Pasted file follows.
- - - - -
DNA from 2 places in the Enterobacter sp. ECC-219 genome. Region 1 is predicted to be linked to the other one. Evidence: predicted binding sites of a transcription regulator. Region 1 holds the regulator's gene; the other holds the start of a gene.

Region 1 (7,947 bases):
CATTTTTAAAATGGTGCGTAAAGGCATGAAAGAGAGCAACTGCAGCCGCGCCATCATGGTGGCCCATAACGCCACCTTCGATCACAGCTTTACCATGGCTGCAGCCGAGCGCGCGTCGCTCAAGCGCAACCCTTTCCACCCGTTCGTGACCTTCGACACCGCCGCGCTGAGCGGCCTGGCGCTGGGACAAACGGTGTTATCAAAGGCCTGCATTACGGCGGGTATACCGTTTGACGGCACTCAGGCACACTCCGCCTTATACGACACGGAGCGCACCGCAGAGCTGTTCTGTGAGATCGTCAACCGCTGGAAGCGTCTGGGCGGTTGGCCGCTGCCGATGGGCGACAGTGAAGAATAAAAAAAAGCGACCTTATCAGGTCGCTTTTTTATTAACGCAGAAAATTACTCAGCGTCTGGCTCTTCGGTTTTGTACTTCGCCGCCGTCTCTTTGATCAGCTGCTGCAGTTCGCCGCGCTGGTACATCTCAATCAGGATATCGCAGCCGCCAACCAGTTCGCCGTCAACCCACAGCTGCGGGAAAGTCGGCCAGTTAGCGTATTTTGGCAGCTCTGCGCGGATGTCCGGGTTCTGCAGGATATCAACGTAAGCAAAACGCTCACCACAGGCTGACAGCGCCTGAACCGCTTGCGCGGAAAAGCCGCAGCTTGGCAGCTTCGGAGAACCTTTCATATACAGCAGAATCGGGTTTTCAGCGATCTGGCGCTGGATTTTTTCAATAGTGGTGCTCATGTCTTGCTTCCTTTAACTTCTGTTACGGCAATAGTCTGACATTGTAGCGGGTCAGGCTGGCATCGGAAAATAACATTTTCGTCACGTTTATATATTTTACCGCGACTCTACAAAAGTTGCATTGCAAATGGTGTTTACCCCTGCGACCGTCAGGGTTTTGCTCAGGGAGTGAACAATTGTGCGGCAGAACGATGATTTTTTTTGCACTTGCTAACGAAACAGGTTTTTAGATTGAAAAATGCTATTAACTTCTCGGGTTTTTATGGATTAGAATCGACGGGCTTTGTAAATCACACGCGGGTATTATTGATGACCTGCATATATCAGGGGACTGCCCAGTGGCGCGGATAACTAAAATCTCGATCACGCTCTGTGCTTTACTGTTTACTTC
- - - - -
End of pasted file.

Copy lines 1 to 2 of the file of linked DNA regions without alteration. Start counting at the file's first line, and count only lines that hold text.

DNA from 2 places in the Enterobacter sp. ECC-219 genome. Region 1 is predicted to be linked to the other one. Evidence: predicted binding sites of a transcription regulator. Region 1 holds the regulator's gene; the other holds the start of a gene.

Region 1 (7,947 bases):